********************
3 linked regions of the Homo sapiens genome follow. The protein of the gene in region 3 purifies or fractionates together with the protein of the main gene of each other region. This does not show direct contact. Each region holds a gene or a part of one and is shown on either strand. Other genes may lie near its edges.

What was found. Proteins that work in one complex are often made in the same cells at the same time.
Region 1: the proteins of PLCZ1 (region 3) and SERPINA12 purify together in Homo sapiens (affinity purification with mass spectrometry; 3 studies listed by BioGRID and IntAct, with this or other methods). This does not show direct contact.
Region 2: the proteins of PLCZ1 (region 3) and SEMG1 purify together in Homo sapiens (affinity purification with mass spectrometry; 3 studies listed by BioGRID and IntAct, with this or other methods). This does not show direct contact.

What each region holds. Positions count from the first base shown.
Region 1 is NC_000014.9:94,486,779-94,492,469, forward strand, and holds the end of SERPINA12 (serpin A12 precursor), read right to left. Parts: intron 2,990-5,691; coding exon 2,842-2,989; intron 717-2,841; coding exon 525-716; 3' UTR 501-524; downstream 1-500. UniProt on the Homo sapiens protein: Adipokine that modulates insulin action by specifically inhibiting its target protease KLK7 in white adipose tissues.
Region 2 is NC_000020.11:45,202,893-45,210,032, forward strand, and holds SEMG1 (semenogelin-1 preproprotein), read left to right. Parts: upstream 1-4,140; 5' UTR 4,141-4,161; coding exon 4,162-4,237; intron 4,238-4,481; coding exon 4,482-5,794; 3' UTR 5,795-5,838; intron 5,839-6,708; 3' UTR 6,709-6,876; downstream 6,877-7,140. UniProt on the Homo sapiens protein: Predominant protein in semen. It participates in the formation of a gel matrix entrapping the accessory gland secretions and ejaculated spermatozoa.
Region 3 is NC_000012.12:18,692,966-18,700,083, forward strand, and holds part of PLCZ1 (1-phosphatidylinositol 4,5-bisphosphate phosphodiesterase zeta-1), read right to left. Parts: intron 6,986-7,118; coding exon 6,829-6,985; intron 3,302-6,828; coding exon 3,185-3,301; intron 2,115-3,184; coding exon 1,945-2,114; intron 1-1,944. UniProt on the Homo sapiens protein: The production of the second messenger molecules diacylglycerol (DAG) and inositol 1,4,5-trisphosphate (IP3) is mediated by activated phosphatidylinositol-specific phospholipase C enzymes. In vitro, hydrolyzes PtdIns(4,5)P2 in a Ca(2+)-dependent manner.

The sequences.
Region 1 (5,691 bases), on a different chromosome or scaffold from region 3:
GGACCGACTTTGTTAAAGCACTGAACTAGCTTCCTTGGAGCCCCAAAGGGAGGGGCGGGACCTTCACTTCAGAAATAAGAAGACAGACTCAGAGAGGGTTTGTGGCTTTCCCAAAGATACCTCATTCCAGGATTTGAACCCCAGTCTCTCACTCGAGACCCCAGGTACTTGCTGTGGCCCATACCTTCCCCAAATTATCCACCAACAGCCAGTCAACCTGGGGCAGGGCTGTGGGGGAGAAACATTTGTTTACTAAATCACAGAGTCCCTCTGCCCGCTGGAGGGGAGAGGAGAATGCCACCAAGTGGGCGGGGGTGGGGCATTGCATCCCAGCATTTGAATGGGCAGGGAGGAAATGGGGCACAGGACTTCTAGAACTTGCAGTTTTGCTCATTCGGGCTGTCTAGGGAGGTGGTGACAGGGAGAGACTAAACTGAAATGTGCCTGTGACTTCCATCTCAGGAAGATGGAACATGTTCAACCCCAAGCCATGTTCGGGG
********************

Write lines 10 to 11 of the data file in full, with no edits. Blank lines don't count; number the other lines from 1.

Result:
Region 1 (5,691 bases), on a different chromosome or scaffold from region 3:
GGACCGACTTTGTTAAAGCACTGAACTAGCTTCCTTGGAGCCCCAAAGGGAGGGGCGGGACCTTCACTTCAGAAATAAGAAGACAGACTCAGAGAGGGTTTGTGGCTTTCCCAAAGATACCTCATTCCAGGATTTGAACCCCAGTCTCTCACTCGAGACCCCAGGTACTTGCTGTGGCCCATACCTTCCCCAAATTATCCACCAACAGCCAGTCAACCTGGGGCAGGGCTGTGGGGGAGAAACATTTGTTTACTAAATCACAGAGTCCCTCTGCCCGCTGGAGGGGAGAGGAGAATGCCACCAAGTGGGCGGGGGTGGGGCATTGCATCCCAGCATTTGAATGGGCAGGGAGGAAATGGGGCACAGGACTTCTAGAACTTGCAGTTTTGCTCATTCGGGCTGTCTAGGGAGGTGGTGACAGGGAGAGACTAAACTGAAATGTGCCTGTGACTTCCATCTCAGGAAGATGGAACATGTTCAACCCCAAGCCATGTTCGGGG